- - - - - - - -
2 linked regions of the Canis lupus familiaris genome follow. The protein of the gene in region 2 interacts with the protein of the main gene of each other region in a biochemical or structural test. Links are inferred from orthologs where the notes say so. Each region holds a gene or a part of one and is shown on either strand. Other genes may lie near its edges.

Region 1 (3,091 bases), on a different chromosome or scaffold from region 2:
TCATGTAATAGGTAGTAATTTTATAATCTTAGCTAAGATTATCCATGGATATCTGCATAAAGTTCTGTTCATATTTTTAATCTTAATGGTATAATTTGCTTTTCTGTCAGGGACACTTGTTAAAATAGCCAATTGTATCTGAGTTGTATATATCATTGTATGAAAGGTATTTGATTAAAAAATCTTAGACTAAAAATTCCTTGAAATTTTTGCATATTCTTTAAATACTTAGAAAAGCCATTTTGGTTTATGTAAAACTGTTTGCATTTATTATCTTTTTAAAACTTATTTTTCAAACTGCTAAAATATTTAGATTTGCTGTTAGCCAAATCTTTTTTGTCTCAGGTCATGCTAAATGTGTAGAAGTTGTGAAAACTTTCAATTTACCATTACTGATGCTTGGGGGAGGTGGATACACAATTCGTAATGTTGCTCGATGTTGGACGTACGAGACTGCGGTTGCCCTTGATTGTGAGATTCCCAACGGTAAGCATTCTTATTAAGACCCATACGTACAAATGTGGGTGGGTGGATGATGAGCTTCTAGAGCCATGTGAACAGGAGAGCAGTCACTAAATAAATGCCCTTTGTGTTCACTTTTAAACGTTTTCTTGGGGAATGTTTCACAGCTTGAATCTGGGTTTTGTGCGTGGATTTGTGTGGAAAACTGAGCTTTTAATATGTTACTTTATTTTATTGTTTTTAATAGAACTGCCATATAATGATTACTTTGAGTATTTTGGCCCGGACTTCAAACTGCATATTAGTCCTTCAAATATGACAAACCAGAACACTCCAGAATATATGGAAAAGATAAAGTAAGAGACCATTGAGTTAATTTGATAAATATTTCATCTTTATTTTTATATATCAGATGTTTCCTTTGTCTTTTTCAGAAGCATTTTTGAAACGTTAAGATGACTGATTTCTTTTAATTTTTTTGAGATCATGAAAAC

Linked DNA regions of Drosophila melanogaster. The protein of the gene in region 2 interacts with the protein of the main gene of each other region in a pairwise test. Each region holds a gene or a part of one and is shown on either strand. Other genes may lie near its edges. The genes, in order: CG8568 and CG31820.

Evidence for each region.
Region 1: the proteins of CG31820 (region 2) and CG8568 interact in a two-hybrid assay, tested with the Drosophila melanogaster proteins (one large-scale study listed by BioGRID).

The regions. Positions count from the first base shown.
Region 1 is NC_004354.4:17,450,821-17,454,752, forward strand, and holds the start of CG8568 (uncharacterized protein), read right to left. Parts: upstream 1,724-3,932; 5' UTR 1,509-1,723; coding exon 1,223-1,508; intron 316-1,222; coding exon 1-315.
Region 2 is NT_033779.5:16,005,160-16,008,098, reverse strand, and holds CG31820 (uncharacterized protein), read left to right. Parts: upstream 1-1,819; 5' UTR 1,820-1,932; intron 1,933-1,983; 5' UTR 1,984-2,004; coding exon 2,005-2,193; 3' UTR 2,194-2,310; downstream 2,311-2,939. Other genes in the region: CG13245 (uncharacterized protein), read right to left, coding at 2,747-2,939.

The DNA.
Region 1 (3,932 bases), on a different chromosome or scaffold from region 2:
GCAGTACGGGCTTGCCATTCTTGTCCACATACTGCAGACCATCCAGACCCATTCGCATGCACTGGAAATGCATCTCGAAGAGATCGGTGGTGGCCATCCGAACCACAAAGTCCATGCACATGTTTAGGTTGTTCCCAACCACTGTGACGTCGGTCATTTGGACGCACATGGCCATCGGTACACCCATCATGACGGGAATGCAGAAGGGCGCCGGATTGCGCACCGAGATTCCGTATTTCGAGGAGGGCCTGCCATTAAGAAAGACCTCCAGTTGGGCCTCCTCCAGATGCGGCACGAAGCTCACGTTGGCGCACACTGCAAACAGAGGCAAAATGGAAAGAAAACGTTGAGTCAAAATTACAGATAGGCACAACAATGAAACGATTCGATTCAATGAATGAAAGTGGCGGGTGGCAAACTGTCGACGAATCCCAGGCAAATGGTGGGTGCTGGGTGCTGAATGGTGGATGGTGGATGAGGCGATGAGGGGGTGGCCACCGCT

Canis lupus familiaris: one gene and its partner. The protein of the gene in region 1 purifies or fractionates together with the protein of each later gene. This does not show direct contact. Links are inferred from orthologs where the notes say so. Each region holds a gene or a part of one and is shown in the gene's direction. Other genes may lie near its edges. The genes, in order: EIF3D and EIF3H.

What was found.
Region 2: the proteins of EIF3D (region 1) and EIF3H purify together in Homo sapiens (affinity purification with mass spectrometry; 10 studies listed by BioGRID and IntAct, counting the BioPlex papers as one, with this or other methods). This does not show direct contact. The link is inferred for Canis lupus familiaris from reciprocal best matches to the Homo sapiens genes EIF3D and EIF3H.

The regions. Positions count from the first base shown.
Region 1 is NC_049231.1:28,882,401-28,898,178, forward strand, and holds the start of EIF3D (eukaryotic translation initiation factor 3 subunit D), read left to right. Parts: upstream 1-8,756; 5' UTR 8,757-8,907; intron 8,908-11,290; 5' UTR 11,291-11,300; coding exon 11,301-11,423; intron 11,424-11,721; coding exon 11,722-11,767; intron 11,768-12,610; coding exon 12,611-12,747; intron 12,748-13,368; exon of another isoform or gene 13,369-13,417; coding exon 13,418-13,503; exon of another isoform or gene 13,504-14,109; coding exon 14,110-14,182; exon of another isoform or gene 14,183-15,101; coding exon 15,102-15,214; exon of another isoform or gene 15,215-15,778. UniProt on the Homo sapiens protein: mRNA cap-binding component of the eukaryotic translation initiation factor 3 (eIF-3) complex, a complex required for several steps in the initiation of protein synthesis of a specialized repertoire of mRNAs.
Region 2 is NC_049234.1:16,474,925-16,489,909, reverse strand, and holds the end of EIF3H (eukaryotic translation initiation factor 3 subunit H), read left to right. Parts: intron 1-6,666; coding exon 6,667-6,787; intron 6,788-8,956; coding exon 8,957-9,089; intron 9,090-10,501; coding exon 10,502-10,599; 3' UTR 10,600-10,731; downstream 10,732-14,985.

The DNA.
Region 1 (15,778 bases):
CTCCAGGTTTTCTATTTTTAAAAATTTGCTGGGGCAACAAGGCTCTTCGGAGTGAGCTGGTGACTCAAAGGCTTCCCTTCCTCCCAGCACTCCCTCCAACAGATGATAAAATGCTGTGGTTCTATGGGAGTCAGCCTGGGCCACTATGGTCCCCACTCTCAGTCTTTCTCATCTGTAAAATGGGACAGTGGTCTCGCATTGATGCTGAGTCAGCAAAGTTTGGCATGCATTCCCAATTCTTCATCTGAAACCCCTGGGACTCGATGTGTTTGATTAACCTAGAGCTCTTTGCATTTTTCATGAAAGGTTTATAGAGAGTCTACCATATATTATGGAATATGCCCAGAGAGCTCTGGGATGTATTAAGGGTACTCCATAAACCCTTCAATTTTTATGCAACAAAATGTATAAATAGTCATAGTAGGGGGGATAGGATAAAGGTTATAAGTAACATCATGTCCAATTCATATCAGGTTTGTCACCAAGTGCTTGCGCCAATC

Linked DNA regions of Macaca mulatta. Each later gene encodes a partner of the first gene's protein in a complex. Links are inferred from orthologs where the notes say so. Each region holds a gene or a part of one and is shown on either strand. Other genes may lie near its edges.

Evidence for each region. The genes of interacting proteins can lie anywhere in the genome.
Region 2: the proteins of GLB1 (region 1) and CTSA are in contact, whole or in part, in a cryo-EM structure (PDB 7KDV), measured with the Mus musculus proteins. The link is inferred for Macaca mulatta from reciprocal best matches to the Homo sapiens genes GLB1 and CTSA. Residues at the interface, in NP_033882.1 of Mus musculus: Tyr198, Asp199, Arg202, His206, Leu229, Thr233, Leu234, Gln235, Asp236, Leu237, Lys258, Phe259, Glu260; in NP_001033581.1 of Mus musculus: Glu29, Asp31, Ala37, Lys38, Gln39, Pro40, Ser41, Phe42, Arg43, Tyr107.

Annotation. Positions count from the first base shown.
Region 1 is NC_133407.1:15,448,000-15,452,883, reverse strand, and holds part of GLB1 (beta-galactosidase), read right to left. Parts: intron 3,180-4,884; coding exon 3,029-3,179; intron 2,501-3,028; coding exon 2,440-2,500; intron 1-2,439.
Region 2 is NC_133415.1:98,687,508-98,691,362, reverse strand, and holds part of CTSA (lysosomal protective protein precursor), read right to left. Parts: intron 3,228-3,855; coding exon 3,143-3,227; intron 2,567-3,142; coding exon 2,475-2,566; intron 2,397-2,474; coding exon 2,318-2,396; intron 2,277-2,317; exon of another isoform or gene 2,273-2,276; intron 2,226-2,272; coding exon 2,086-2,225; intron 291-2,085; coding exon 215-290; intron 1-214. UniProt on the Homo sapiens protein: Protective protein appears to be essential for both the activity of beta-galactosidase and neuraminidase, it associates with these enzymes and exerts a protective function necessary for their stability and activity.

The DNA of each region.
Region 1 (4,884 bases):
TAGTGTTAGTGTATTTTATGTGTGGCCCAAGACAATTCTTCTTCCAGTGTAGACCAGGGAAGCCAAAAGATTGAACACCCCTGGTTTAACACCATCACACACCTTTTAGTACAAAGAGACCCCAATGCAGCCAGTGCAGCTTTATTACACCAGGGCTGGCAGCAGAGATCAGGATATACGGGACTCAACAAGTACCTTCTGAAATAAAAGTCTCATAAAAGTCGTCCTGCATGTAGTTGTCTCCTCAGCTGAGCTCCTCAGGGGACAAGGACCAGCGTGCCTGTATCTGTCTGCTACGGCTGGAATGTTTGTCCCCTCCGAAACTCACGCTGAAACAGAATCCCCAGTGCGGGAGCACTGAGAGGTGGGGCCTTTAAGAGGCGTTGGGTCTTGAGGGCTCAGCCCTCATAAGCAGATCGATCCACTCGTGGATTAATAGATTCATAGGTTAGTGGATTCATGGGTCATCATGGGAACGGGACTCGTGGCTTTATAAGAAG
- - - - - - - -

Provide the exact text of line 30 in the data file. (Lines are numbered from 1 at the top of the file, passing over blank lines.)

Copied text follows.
TAGTGTTAGTGTATTTTATGTGTGGCCCAAGACAATTCTTCTTCCAGTGTAGACCAGGGAAGCCAAAAGATTGAACACCCCTGGTTTAACACCATCACACACCTTTTAGTACAAAGAGACCCCAATGCAGCCAGTGCAGCTTTATTACACCAGGGCTGGCAGCAGAGATCAGGATATACGGGACTCAACAAGTACCTTCTGAAATAAAAGTCTCATAAAAGTCGTCCTGCATGTAGTTGTCTCCTCAGCTGAGCTCCTCAGGGGACAAGGACCAGCGTGCCTGTATCTGTCTGCTACGGCTGGAATGTTTGTCCCCTCCGAAACTCACGCTGAAACAGAATCCCCAGTGCGGGAGCACTGAGAGGTGGGGCCTTTAAGAGGCGTTGGGTCTTGAGGGCTCAGCCCTCATAAGCAGATCGATCCACTCGTGGATTAATAGATTCATAGGTTAGTGGATTCATGGGTCATCATGGGAACGGGACTCGTGGCTTTATAAGAAG